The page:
“…tomorrow is another day.”

When Will Benteen gives Gerald O’Hara’s eulogy, he suggests that Gerald would never have been “licked” (or defeated) from the outside; however, he was defeated from the inside.  This scene confirmed for me what others have already said about Margaret Mitchell’s Gone With The Wind.  The novel is quintessentially American.  I have to consider the manner in which she presents the world in her novel “as is” to be nothing short of brave and American.  The story Mitchell weaves includes the good, the bad, the beautiful and the ugly.  She doesn’t mince words or whitewash anything.

I’ve read several thoughts about Mitchell’s use of her two heroines, Scarlett O’Hara and Melanie Wilkes.  On the surface, they seem to be polar opposites and some have attempted to determine that Mitchell wanted one of them to be the true heroine.  I am not an expert on Margaret Mitchell; however, I’m not convinced I need to pick one of these women as the true heroine of the story.  It’s a given that Scarlett is on almost every page and the majority of the narrative comes from her perspective.  While Scarlett is the strong one, the survivor, she comes to this conclusion about Melanie, the seemingly weaker of the two:

Suddenly she (Scarlett) was standing at Tara again with the world about her ears, desolate with the knowledge that she could not face life without the terrible strength of the weak, the gentle, the tender hearted.

I think Mitchell paints a picture of personalities and relationships much more complex than a simple either/or.

I simply flat-out loved this story.  While as much as the characters of Scarlett and Melanie intrigued me, I would be remiss if I didn’t at least mention the men – especially Rhett Butler.  I found myself respecting the self-proclaimed scoundrel more than I realized.  The way he was able to see through the politics as usual and could play both sides to his advantage never ceased to amaze me and make me laugh out loud.  He seemed to always be a step ahead of everyone in knowing who would be in power.  This is my favorite of his lines and quips (of which there are many) and of course he says it to Scarlett:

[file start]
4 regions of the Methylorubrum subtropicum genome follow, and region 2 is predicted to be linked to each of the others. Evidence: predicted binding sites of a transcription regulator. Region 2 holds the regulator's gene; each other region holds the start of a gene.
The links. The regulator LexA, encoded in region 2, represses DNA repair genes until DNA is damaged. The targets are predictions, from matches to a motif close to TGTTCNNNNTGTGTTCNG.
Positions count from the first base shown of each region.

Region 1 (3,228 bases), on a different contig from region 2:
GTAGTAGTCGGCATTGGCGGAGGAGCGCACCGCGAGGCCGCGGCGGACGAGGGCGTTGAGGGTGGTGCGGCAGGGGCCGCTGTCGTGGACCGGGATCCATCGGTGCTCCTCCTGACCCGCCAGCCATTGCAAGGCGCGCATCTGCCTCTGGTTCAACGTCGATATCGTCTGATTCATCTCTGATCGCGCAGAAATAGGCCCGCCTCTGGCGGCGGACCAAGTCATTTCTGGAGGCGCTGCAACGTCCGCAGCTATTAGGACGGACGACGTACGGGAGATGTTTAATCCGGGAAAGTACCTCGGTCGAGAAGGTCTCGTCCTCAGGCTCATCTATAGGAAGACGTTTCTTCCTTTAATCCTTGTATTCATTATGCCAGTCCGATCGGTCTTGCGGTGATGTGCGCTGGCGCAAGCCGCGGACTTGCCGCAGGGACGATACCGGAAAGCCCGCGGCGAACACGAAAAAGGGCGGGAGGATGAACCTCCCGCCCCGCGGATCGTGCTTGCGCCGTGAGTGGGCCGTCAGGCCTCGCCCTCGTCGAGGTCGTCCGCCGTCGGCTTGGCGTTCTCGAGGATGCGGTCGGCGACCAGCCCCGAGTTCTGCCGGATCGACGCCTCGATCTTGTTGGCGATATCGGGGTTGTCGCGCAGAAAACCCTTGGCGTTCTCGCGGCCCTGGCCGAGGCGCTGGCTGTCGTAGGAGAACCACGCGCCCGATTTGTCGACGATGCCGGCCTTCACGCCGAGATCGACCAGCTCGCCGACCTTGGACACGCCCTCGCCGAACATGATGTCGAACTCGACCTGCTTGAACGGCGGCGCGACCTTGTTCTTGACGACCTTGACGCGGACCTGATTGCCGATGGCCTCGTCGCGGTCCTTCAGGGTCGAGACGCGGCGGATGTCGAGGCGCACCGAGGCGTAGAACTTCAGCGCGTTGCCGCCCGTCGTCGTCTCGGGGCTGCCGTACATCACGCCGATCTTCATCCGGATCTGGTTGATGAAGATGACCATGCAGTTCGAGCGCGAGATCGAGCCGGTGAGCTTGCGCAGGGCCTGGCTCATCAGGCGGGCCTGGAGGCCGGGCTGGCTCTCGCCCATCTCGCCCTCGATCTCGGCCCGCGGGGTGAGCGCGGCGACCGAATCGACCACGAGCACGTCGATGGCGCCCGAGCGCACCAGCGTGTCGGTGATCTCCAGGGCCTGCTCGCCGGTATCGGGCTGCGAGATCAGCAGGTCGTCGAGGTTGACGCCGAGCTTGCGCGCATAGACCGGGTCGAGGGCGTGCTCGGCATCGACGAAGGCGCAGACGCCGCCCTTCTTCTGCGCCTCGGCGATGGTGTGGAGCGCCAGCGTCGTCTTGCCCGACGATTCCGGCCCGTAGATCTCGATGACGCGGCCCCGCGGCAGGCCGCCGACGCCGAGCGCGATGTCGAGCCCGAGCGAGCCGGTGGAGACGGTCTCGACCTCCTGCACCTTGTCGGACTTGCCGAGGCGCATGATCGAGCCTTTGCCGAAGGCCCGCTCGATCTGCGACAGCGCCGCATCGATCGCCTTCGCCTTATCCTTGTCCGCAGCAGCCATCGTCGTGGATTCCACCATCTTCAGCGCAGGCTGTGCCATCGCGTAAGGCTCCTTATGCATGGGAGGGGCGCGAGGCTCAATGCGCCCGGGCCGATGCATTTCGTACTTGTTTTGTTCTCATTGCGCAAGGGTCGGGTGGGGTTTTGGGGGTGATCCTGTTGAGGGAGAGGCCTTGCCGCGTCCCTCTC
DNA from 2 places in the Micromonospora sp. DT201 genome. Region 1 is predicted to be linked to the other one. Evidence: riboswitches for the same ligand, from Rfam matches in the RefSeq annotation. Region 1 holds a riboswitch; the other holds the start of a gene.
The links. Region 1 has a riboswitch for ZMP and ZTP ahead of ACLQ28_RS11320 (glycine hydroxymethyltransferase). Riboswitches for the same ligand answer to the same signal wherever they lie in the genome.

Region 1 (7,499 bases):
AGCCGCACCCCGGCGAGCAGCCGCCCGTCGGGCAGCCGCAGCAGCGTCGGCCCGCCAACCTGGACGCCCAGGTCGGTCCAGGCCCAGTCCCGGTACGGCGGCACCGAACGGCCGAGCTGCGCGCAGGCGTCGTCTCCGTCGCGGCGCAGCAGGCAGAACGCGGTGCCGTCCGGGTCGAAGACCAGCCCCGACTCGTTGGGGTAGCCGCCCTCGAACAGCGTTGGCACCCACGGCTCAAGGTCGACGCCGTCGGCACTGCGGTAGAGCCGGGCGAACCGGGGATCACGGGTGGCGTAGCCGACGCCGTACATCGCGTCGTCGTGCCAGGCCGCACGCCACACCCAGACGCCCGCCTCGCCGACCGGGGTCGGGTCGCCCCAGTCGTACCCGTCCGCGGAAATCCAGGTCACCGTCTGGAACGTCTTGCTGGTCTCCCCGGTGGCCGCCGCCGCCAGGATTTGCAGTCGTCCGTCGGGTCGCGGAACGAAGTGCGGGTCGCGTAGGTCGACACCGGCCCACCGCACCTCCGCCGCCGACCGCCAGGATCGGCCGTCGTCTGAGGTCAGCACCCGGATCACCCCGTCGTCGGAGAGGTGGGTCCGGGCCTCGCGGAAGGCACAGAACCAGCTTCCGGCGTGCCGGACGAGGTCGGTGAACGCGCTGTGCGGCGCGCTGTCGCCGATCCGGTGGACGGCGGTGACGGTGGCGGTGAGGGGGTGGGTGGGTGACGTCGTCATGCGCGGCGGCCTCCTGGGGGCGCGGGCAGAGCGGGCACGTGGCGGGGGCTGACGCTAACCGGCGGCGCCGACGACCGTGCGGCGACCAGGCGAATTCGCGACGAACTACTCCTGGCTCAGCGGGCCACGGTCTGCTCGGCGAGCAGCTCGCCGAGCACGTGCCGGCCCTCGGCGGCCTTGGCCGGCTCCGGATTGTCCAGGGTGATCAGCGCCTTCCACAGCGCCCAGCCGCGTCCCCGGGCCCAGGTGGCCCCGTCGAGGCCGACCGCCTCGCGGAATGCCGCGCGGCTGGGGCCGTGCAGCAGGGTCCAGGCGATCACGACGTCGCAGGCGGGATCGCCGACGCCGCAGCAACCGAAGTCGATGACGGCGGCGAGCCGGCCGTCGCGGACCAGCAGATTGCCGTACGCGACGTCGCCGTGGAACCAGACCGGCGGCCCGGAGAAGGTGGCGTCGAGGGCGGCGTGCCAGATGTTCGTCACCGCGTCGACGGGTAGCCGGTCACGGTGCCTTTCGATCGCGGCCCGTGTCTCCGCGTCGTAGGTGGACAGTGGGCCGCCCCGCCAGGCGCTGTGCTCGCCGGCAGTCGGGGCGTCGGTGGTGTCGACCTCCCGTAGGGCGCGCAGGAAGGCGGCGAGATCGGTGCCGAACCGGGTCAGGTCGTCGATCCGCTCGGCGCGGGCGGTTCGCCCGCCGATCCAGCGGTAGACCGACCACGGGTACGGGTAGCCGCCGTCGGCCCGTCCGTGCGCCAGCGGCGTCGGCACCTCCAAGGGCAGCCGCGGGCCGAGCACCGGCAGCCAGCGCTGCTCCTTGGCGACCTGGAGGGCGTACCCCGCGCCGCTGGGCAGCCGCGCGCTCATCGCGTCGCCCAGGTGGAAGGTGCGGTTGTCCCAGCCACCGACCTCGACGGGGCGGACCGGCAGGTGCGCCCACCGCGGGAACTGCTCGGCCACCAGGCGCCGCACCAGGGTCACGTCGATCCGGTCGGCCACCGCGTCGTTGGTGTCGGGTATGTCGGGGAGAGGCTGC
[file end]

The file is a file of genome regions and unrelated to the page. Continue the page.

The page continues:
“My pet, I’ve been to the devil and he’s a very dull fellow.  I won’t go there again, even for you.”

If Mitchell shows weakness in a poor light, it would probably be through the character of Ashley Wilkes.  His inability to adjust to changing times stood in stark contrast to Rhett.  I don’t think it takes much to figure out who Mitchell considered to have “gumption” among the men.  I don’t think it was Ashley.

It seemed tragic for so many of the characters to not realize who they loved or didn’t love until it was too late – but perhaps it wasn’t too late- perhaps tomorrow really is another day.

Here are the other posts I have about Gone With The Wind:

A Classic Surprise

“gumption” in Gone With The Wind

3 responses to ““…tomorrow is another day.”

  1. I’ve always hated books that didn’t have a firm ending to them. The exception being “tomorrow is another day” which I could accept as the “finish” of this novel. (Whatever you do, don’t read the sequel “Scarlett.”) Of course, I have a totally different reaction to this book as a solidly middle-aged housewife than I did as an impressionable high-schooler. I can admire Scarlett’s gumption more but still scratch my head over her inability to see Rhett’s love or Ashley’s passivity. Glad you enjoyed it.

  2. Donna,
    Sequels that are not written by the person who wrote the original tend to make me cringe. I’ve heard horrible things about “Scarlett”, especially. Not planning on reading it!

    I had to keep asking myself why Scarlett wanted Ashley so much. Ashley seemed to be the one thing Scarlett couldn’t have – which may have kept someone like Scarlett from thinking he wasn’t worth having.

    And I agree with you, I think in the case of this novel – the vague ending was perfect.

    Thanks for your thoughts!

  3. Pingback: My current remarks on the esteemed novel Gone with the Wind. – In Her Books

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